Sabina Chen became Executive Director of the Chinese Culture Center in San Francisco. (Congrats, Sabina!)
    Shari Epstein became Dean of Academic Affairs at Dharma Realm Buddhist University, which is in “The City of Ten Thousand Buddhas,” which contrary to self’s expectations is not in Nepal or Tibet or any other place in central Asia, but is conveniently located near the city of Ukiah in northern California.
    Robert Corrigan became head of the Man Group in London, which is in charge of awarding the Man Asian Literary Prize. (!!!!) — Darn, if self had only known Rob would end up there, she would have made sure to engage in more idle chit-chat with him in hallowed corridors of the Stanford Quad.

Self now needs time to digest all these various surprises.

Stay tuned, dear blog readers, stay tuned.

Walking the Dogs in the Cold: Sunday, 30 December 2007

First, a news item that has just come to my notice: Victoria Beckham aka Posh Spice had her designer clothes stolen Dec. 20 from a dressing room in Germany. (And the reason self knows is because someone googled “clothes stolen” and landed on self’s blog, so self herself tried the search, and voila . . . )

* * * *

There is a poem I love in Louise Gluck’s Averno. By coincidence or maybe not, it’s called “Landscape,” and begins:

    The sun is setting behind the mountains,
    the earth is cooling,
    A stranger has tied his horse to a bare chestnut tree,
    The horse is quiet — he turns his head suddenly,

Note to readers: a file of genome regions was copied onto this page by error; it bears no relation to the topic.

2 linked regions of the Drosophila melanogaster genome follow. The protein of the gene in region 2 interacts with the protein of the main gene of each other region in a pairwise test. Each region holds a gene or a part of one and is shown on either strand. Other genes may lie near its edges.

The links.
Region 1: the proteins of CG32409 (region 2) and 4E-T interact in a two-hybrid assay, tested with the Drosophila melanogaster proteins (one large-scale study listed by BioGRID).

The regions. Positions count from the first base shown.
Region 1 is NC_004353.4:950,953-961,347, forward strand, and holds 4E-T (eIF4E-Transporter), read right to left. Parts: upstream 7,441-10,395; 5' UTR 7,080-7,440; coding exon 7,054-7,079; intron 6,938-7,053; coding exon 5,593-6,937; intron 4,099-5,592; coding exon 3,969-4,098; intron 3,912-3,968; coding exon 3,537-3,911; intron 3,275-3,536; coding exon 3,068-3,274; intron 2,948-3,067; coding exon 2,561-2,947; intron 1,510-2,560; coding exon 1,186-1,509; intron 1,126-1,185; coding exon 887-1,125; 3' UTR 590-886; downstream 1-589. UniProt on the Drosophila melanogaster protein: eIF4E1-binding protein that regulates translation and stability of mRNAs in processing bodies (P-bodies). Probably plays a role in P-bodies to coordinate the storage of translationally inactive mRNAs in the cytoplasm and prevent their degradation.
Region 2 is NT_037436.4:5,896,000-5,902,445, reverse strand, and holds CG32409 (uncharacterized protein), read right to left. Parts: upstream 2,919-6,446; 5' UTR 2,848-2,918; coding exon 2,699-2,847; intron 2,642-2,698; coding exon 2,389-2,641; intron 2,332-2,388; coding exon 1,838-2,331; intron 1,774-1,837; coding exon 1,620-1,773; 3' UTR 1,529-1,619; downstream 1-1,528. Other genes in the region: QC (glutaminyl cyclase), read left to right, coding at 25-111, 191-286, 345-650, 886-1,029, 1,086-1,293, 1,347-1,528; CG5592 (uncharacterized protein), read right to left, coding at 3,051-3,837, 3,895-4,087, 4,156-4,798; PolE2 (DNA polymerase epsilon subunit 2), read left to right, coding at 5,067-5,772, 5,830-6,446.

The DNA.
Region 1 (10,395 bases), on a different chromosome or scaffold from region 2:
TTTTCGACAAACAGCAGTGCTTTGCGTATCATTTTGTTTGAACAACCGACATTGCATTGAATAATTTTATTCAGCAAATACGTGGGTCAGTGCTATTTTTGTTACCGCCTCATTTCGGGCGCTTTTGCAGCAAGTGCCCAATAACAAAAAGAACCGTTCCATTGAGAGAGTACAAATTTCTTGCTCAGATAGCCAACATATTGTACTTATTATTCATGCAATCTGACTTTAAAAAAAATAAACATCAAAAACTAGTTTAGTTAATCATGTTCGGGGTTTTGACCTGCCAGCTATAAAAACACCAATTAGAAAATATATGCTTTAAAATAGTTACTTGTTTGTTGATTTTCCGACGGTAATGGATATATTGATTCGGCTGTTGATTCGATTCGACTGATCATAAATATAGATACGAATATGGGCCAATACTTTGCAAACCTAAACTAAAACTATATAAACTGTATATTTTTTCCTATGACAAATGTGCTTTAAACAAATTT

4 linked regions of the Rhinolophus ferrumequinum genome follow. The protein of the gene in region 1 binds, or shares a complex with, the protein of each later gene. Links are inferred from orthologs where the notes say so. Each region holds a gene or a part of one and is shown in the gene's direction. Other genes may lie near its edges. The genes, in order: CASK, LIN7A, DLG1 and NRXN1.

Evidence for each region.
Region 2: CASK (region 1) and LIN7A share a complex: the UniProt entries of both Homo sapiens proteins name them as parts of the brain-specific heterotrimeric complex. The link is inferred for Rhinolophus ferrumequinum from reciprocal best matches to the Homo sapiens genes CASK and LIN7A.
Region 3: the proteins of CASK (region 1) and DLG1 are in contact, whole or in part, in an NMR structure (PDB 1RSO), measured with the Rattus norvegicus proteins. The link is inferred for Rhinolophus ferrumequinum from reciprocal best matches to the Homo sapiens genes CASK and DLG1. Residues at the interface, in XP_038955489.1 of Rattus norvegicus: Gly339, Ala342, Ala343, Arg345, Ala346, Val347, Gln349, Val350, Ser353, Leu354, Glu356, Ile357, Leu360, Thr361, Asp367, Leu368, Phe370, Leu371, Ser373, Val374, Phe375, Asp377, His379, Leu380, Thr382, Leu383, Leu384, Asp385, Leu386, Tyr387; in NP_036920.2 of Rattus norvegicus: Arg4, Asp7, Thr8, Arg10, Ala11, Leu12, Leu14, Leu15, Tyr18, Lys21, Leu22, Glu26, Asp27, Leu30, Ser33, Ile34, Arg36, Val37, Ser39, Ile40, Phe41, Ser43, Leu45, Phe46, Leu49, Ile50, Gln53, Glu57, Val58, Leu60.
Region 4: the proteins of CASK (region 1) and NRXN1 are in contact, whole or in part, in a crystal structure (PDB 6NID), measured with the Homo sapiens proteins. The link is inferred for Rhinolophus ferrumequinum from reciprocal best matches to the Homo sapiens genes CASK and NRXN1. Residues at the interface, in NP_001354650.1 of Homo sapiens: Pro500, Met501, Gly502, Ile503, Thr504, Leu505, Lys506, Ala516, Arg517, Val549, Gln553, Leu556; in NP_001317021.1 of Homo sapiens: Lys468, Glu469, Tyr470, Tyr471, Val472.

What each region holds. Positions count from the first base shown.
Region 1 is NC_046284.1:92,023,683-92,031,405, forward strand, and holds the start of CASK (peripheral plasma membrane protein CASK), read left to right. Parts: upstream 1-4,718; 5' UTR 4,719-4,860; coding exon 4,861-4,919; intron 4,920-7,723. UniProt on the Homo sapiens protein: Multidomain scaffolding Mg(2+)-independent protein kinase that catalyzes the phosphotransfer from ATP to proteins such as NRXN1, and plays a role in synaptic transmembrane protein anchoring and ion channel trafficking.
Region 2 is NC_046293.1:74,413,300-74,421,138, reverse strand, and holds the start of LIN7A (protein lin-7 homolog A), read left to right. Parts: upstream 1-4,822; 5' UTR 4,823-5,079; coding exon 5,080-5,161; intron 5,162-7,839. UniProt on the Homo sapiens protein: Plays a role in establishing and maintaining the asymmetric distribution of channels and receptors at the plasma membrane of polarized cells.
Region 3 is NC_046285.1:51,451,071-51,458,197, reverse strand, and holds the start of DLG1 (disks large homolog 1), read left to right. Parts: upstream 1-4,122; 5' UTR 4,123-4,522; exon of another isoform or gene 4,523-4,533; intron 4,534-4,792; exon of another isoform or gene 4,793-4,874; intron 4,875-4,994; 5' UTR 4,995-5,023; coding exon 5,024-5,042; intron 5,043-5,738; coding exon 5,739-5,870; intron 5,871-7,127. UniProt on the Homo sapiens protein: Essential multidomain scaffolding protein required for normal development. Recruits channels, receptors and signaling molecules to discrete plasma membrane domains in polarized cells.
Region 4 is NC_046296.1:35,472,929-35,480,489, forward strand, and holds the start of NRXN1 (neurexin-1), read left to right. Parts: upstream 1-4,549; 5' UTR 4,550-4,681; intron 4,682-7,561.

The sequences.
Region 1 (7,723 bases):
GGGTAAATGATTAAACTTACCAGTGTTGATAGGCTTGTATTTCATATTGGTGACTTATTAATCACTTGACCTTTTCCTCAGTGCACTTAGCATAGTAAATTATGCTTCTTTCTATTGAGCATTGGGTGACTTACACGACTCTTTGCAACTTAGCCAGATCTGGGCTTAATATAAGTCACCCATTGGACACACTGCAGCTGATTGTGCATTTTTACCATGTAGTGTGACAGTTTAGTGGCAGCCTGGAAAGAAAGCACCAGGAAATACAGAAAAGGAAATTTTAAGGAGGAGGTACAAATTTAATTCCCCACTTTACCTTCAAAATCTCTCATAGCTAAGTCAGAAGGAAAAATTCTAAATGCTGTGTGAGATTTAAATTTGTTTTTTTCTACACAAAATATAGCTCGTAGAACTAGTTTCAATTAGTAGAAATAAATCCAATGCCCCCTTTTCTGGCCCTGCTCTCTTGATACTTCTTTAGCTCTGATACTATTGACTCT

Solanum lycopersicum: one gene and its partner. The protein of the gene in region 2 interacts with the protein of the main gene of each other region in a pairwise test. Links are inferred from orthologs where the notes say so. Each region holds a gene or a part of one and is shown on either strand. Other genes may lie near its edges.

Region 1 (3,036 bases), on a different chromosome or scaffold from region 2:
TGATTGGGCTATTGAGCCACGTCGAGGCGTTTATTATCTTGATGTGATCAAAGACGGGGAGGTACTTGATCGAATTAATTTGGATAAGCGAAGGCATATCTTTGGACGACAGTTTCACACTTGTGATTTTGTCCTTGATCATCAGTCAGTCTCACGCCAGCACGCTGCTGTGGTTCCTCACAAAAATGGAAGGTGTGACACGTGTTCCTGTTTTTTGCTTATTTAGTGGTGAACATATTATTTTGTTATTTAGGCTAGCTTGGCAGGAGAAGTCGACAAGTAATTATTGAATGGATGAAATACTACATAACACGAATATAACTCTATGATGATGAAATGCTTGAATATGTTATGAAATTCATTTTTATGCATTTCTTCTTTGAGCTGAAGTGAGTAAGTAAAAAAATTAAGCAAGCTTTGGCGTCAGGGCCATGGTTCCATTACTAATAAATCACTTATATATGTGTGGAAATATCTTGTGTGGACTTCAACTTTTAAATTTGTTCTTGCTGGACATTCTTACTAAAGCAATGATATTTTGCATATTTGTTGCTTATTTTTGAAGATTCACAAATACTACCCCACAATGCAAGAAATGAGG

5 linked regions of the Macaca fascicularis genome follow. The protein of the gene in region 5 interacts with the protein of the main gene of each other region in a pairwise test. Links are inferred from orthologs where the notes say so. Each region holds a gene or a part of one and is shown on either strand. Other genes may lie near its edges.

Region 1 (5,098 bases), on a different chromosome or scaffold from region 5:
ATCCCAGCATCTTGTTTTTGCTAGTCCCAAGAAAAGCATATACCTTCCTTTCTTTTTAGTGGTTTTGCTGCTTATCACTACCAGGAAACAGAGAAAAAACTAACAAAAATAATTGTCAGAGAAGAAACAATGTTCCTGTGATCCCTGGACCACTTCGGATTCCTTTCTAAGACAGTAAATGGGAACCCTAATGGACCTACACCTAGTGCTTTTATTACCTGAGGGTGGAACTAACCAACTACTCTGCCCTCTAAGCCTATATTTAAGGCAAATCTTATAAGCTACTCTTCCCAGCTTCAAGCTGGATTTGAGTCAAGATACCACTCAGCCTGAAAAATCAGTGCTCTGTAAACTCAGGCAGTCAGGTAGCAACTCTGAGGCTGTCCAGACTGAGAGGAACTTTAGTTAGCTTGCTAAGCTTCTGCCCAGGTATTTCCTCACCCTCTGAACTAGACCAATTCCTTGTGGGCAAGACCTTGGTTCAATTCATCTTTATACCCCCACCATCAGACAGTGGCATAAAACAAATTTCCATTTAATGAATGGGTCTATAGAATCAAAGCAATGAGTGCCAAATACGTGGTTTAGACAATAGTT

hearing, in the distance, the sound of the sea.

Yesterday my husband walked the dogs without me. Today, he was heading out the door with them when I said, Wait.

It was cold. The Christmas decorations in our neighbors’ leaf-strewn front yards were starting to blink on. Gracie, propelled by some compulsive fury, pulled and tugged hard at her leash and I could barely restrain her. A man came up and asked us if we had seen his dog, a small black Chihuahua. Regretfully, we shook our heads.

Gluck’s poem continues:

    I make my bed for the night here,
    spreading my heaviest quilt over the damp earth.

As soon as we walked in the door, I fed the dogs. Afterwards, they headed straight for their pillows: they’re now, both of them, in deep slumber.

Husband seems at a loss. Perhaps it’s because the weekend is finally over? We didn’t know it before the walk but now that we’re home we know it. He sits and looks at the TV and then wanders off to the bedroom and I can hear him moving around in there, arranging things on his desk. On the TV Matt Damon as Jason Bourne points a snub-nosed handgun at a dapper man in a dark suit. There’ll be a fight scene soon, one I look forward to seeing again.

And here’s Gluck again:

    The sound of the sea —
    when the horse turns its head, I can hear it.

    On a path through the bare chestnut trees,
    a little dog trails its master.

    The little dog — didn’t he used to rush ahead,
    straining the leash, as though to show his master
    what he sees there, there in the future —

    the future, the path, call it what you will.